The solution to the current problems is represented as being the liberation of Palestine and the return of every refugee. 25% of the time, liberation refers to the territories; 75% of the time, it refers to all of Israel since '48.
The "right of return" is depicted as "a red line that cannot be crossed."
There are some new, potentially positive elements; it is difficult to assess their significance. They may be an attempt to appease the international community, or may be a glimmer of softening of the previous stance.
- Jews are presented as believers of "two divine books," i.e.,
Torah and psalms.
This positive is negated elsewhere by a denigration of Shabbat observance.
- There is one reference that seems to broaden the conception of tolerance: "compare the International Covenant on Human Rights with the Islamic conception."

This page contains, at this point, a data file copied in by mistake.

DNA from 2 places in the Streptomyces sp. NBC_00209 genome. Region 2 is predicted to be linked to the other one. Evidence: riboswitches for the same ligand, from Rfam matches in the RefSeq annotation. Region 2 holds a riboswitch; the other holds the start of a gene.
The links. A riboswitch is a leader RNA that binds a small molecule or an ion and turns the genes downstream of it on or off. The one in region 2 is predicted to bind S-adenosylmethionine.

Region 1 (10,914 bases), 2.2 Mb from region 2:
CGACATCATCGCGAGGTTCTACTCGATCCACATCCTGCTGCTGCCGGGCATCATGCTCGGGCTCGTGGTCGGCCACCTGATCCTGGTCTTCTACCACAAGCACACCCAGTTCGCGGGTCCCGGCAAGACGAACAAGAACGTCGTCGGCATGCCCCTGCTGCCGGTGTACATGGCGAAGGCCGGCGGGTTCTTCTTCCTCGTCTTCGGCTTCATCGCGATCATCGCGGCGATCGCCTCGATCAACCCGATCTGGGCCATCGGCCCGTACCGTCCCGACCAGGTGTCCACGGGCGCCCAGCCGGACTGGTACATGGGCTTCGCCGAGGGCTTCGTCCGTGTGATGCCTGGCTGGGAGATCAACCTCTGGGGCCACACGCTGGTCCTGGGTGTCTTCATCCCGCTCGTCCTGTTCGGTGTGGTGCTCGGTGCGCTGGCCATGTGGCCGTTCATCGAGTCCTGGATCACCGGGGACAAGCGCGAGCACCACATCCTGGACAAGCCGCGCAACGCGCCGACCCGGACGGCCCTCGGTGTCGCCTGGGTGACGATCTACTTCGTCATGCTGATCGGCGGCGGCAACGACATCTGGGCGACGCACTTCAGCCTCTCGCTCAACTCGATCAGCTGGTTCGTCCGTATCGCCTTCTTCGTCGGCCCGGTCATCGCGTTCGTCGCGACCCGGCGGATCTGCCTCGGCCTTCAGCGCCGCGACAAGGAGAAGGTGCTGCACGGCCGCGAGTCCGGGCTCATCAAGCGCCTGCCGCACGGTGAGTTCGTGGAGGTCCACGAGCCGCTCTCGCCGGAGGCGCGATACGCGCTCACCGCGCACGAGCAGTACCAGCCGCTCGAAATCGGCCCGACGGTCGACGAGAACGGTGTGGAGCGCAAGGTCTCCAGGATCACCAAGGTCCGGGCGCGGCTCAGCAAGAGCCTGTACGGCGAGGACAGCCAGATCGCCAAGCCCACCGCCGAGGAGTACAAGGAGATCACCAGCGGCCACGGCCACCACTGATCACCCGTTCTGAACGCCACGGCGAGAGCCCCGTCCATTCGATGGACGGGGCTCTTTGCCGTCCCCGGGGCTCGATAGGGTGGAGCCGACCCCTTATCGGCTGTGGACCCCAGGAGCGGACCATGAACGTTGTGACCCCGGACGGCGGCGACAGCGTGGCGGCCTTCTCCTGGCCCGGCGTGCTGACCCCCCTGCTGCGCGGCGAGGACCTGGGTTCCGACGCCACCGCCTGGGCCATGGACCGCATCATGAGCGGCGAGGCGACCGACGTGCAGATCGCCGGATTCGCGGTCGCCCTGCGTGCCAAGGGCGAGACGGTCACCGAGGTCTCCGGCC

- There is a reference to pluralism at the start of Palestine, but it's unclear whether Jews are included.
- The notions of peace and coexistence are referred to with the inclusion of the 1988 Declaration of Independence (in 1988 the PLO, from Algiers, declared a state).
- There is one statement rejecting terror. But elsewhere are several quotes approving it.
- There is one unique statement that life is better than death.
- There is previously a story told that Ben Tabet, an advisor to Muhammad, was told to learn the language of the Jews to avoid their trickery. Now the story is told that Ben Tabet was to learn the language of the Jews, but without a reason why.
- For the first time it is said that Jerusalem is holy to the three monotheistic religions (the religions of heaven). No where is it explicitly stated that Jerusalem is holy to Jews; the student must extrapolate.